I’ve been reading and hearing a lot about “sustainability” but I’m totally confused about what that really means. One definition (from Wikipedia) says “Sustainability itself is expressed as meeting present ecological, societal, and economical needs without compromising these factors for future generations.” It all sounds lovely. Can we in this severely overpopulated world actually live this way? Truthfully, I don’t think many people are willing to give up a lot of their 21st Century perks and really do what it takes to achieve this noble goal. It’s particularly difficult while others seem to be exploiting the planet and the population like crazy just to get rich on the profits. I’m not really a very philosophical or navel-gazing type of person. I just do what I do and carry on as best I can. Of course it’s not enough – but then nothing ever is, is it?
But I never cease to be amused by people hopping on a new bandwagon. If it’s a good thing, go for it! More power to ya. You do need to think things through a little better though before you blindly follow the crowd. (Just ask those morons at the recent Stanley Cup Riot who are now apologising left, right and centre because they joined in the insanity! Doh.) In our own little corner, we’ve been shopping with our own bags and boxes for at least 20 years only now we don’t get funny looks from the cashier. We’ve had a veggie garden for nearly 40 years, ranging from a strip of dirt under a window to boxes on a flat garage roof and currently to nearly 1/4 of our city lot plus nut trees and berry bushes and don’t forget the dye garden. We have a huge compost box. Also I’ve been making at least a portion of my wardrobe since I was a teenager and then some of our household textiles too, incorporating all of the textile arts as I learned them: sewing, dyeing, spinning, weaving, knitting, crochet, rug hooking. T-Man fixes things and keeps them working as long as possible. We use stuff until it wears out - and then often we continue use it some more until we get around to replacing it. And so on and so on. Blah-dee-blah-dee-blah. Is this all sustainable in a global sense? Don’t think so. Not even close. However I believe that every little bit we can do does help somehow. I’d still do it all anyway.
Yet we are all bombarded day and night with advertising that tells us we need to have the latest and greatest whatevers to be happy and fulfilled human beings. The news is full of doom and gloom about how businesses are failing and the economy is tanking and we all need to buy-buy-buy to save it. I don’t know about you, but I pretty much have enough “whatevers” and don’t have room for more. It’s mostly lies anyway. I don’t “consume” enough to support the economy the way it’s currently set up and don’t really want to. It’s a terminally flawed system. Of course it’s going to hurt bigtime to fix it, if it can be fixed at all. I have no useful ideas on that. Probably it will just have to break badly first. Finances and big business makes my head hurt so I’m not even going to go there.
Meanwhile let us just discuss a new book I got:
Harvesting Color by Rebecca Burgess is the latest book on natural dyes. It’s quite good actually. Rebecca is a textile artist and educator and she seems to walk the walk as well as talk the talk. Her focus is to use dye plants from your local area – hers is northern California – in a (here’s that word again) sustainable way. There’s a lot to ponder here. Plus she has much clearer instructions (or at least I understand them better) for some of the techniques of wrapping and steaming, flower pounding and indigo fermentation vats. There’s lots of lovely pictures to accompany the information. Though one photo labelled “black walnut” (p.84 although unnumbered) is actually Persian walnut (aka English walnut or Juglans regia). The leaves are rounder and the nut husk is speckled. (Sharing my backyard for 31 years with a tree that’s at least 50 feet tall now, I think I’m qualified to identify the species!) There are other photos of actual black walnut to compare the pointier leaves. Both types are excellent dye sources anyhow. Mistakes happen, but I hope there are no other errors especially in the recipes, which are the most important to get right.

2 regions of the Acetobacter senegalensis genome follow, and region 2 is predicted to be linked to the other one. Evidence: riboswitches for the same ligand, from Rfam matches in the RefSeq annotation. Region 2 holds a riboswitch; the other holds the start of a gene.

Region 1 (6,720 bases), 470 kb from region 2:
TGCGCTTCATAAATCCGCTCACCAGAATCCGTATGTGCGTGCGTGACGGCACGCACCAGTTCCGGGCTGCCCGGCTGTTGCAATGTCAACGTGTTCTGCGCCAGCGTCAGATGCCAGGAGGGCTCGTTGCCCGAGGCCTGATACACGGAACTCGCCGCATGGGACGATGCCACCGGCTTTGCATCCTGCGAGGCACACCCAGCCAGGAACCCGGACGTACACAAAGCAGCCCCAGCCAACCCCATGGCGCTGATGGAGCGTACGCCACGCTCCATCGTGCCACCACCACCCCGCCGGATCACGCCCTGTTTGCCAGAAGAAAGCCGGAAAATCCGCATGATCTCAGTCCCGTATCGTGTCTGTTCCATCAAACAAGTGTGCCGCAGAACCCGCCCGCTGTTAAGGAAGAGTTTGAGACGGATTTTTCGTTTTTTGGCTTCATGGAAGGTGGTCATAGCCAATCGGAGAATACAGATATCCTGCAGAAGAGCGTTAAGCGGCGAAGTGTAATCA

Rebecca has loosely organised this book in “seasons” which, although it has a lovely flow, makes it hard to find certain pieces of information. For instance a short discussion on Navaho-Churro sheep is in the Summer section, flower pounding is in the Spring and wrapping leaves in fabric is in the Fall section. Similarly, Japanese indigo is in Summer and indigo fermentation is in Winter. You’ll need to make good use of the index. And probably a few Post-Its to find the elusive tidbits.
There are a few handspun and knitted projects included but they are pretty clunky and basic – like the ones I produced in the 1970’s when I first learned to spin and dye. Sometimes I wish I could spin that lovely bulky yarn again! I’d have to practice a lot and probably need to use my old cottage wheel to do it. Might be a fun exercise some day anyway. I remember it sure uses up the wool stash faster anyhow.
So I’m still in the process of reading and evaluating the rich information contained in Harvesting Color. Do go check out Rebecca’s website (linked to her name above) and her blog has a great post on her local Fibershed project’s fashion show. No fair that Sally Fox (of coloured cotton fame) is included. Cotton doesn’t grow in my area! The idea of a fibreshed (sorry, Canadian/Brit spelling) is an interesting one though: bioregional clothing akin to the 100-mile diet. Around here I’d be wearing a lot of dog fur however since it’s the most common fibre grown in my vicinity. Unfortunately those little yappy toy mutts don’t produce much.